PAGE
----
Man Sleeping In Salt Lake City Dumpster Critical After Garbage Truck Incident

sleeping in a dumpster
A man was in critical condition Thursday morning after a dumpster he was sleeping in was picked up by a garbage truck. Photo" Gephardt Daily/Kurt Walter

SALT LAKE CITY, Utah, March 10, 2016 (Gephardt Daily) — A man who was sleeping in a dumpster that was picked up by a garbage truck and dumped is in critical condition at the University of Utah Medical Center.

The truck driver said he was a few stops into his route Thursday morning when some trash landed on top of the truck, so he climbed on top to push it into the truck’s hole.

That’s when the driver saw the man inside the garbage truck, and heard him talking.

“The male was conscious but injured, and was calling for help,” said Cpt. Mark Bednarik of the Salt Lake City Fire Department, which responded to the scene.

“He (the driver) got off at that point, called 911, and we responded to this location. He’s not sure which stop the male came from because he’s been to a couple stops already, but it wasn’t at this location. He hadn’t made the dump here yet.”

“Our heavy rescue team was called out,” Bednarik said. “They came here and were able to extricate him (the victim) out of the top of the garbage truck, and he’s currently in critical condition on his way to University of Utah Hospital.”

Bednarik said the victim was conscious and talking.

“He obviously doesn’t know where he is at this point because he was inside the truck when they got to this location.”

Bednarik said the accident could have been much worse.

“It’s a very dangerous situation,” he said. “We encourage people to stay out of dumpsters just for this very reason.”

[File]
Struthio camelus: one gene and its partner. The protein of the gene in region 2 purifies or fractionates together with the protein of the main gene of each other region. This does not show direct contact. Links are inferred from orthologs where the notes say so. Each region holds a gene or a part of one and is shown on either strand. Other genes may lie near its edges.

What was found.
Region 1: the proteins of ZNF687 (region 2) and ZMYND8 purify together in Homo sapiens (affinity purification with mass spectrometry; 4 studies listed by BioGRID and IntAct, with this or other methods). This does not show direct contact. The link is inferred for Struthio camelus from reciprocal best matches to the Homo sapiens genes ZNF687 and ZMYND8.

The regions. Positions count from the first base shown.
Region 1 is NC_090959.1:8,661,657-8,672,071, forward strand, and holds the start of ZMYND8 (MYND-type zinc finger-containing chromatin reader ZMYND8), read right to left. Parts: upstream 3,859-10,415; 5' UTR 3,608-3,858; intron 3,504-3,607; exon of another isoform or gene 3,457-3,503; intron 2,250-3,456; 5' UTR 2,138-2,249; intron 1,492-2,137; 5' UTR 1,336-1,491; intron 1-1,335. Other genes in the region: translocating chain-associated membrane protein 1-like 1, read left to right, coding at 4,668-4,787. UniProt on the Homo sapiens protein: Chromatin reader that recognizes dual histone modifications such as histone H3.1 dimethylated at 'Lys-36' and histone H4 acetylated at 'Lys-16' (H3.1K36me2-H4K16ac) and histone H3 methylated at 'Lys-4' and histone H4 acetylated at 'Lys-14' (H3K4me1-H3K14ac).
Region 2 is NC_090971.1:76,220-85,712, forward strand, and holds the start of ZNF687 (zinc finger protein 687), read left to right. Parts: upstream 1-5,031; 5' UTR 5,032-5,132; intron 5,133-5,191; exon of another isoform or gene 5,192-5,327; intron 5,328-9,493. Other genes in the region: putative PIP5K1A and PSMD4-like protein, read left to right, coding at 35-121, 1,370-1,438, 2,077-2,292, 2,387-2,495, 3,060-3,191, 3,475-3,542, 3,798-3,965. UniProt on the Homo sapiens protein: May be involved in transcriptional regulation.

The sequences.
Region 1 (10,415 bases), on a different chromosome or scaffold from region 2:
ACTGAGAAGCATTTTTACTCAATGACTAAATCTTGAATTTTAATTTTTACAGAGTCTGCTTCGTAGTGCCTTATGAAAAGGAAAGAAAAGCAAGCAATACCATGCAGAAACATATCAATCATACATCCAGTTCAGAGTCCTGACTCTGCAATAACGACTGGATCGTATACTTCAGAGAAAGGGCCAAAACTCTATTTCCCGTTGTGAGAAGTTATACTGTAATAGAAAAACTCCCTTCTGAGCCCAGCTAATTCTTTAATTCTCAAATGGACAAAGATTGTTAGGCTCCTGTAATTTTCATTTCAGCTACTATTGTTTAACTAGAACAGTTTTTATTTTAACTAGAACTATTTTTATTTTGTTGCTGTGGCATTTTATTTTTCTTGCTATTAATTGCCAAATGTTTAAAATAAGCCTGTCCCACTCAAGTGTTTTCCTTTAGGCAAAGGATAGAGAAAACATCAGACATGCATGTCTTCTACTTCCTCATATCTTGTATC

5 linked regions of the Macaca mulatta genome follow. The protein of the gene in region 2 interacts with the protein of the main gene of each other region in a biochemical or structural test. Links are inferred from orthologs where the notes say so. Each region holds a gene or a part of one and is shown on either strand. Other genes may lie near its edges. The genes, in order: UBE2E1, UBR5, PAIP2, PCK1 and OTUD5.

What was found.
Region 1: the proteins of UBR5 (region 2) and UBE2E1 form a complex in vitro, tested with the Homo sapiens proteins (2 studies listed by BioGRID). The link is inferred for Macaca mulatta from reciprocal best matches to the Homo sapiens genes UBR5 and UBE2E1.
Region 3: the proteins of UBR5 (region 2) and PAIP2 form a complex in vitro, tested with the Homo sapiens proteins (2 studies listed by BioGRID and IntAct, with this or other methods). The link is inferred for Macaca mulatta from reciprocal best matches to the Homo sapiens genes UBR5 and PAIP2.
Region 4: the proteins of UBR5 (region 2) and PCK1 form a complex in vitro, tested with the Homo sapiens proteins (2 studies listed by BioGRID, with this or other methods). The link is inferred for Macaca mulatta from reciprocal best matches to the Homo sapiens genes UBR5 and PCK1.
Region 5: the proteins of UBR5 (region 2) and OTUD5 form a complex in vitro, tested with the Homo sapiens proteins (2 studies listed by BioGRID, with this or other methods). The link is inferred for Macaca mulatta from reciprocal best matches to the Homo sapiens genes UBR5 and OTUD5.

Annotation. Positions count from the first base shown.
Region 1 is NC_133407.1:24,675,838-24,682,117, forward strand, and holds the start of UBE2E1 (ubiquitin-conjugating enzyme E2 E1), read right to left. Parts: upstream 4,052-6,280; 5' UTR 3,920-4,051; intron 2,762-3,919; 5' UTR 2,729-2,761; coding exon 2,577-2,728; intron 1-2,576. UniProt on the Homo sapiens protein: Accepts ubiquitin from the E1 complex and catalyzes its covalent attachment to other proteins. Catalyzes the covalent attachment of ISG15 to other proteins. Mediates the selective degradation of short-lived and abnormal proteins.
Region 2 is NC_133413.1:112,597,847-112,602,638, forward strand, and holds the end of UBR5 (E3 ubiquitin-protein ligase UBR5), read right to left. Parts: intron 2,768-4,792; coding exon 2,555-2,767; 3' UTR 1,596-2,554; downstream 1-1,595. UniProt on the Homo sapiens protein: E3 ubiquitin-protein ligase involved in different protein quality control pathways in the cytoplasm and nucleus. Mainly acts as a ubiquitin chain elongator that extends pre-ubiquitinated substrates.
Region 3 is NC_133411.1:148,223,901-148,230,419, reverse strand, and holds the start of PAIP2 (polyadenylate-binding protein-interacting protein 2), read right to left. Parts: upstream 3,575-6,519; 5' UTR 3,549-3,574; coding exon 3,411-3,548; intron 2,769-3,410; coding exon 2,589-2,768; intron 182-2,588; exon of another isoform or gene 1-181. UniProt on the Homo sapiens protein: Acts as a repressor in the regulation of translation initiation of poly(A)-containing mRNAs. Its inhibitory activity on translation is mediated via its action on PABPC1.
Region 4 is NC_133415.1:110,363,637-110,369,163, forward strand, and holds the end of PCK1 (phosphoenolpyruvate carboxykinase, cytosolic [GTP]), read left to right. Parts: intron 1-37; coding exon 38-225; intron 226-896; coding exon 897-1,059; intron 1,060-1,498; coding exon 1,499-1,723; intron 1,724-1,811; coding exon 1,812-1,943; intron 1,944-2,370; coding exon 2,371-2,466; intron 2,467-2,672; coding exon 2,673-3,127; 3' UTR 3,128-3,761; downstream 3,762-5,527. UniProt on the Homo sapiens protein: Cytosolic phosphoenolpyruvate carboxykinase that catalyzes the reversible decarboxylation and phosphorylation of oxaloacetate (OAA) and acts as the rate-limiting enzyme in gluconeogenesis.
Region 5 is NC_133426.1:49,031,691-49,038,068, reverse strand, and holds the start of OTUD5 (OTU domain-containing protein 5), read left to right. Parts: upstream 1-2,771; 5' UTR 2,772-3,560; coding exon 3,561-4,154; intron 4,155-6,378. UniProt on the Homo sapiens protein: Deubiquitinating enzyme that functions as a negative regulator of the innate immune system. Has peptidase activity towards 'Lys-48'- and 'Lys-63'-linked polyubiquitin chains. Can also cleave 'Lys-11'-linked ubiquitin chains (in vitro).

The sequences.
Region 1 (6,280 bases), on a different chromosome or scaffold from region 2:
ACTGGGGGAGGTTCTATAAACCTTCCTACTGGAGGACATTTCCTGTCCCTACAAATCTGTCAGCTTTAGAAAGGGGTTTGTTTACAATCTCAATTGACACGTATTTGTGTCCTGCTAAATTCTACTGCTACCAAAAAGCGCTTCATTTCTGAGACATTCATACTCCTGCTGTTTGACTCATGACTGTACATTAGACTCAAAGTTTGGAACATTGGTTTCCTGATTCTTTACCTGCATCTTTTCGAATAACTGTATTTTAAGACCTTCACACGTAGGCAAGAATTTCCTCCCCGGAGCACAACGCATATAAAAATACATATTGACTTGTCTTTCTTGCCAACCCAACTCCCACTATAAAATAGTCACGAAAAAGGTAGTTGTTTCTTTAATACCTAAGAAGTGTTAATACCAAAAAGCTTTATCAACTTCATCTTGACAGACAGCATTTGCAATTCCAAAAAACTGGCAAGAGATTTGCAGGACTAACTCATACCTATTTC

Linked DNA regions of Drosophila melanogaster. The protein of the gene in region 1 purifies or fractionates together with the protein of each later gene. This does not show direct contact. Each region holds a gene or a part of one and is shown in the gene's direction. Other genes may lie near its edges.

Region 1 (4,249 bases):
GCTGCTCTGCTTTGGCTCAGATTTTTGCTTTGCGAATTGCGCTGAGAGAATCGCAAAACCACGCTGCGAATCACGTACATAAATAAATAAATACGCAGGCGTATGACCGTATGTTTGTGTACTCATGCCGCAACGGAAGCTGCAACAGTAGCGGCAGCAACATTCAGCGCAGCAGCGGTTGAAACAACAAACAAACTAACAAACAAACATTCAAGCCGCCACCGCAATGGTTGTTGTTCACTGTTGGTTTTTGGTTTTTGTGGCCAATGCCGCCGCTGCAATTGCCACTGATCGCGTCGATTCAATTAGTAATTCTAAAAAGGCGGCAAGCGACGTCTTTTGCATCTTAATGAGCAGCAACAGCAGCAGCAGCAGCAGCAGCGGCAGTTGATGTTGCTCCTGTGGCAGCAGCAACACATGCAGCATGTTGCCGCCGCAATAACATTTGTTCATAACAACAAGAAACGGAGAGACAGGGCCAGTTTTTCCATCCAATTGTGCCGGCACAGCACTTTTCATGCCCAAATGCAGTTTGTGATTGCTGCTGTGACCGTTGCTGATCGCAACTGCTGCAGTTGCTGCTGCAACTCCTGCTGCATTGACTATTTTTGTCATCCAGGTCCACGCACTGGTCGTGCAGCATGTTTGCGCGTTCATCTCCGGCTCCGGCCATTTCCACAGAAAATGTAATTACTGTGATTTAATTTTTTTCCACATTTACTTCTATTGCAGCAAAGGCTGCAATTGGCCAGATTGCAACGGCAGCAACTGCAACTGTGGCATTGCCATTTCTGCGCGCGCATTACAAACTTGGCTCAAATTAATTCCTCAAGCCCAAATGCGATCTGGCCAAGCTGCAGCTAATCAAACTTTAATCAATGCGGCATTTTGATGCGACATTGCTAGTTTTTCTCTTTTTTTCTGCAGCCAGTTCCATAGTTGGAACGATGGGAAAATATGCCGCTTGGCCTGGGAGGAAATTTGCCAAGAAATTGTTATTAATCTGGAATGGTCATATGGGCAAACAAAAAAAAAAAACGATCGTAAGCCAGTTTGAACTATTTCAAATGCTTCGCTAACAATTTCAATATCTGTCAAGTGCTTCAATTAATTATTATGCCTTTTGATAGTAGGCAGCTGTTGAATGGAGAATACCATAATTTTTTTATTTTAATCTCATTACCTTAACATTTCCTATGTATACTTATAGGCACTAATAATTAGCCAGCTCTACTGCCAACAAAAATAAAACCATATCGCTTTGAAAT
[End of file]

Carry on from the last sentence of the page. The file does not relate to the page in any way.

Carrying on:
Trash missing the hole and landing on top of the truck happens frequently, Bednarik said.

“I spoke with the driver a little bit, and that’s fairly common,” he said. “When they see that, rather than letting it end up on the street, they will climb on top and put in into the hole.”

The misplaced trash was lucky for the victim. Some others who have ended up in garbage trucks have died.

“There’s always been stories across the Internet that talk about these sorts of things happening,” Bednarik said. “When the garbage trucks come around they make these dumps, that’s a dump from height, that’s a 10-15 foot drop, and you’re landing on other possibly hazardous materials that people throw away.

“And then those garbage trucks, they also compact as the go, and so large hydraulic compactors smash all that garbage together.”

The driver was shaken but unhurt, and was helping officers by answering questions, Bednarik said. This kind of incident is rare in Utah, he said.

“I would classify this one as a pretty uncommon situation. Again, there’s been reports of this happening across the nation for years,  but this is fairly uncommon. But it’s common enough that we’re concerned, again, that the message is getting out to stay out of dumpsters. They are not safe locations.”


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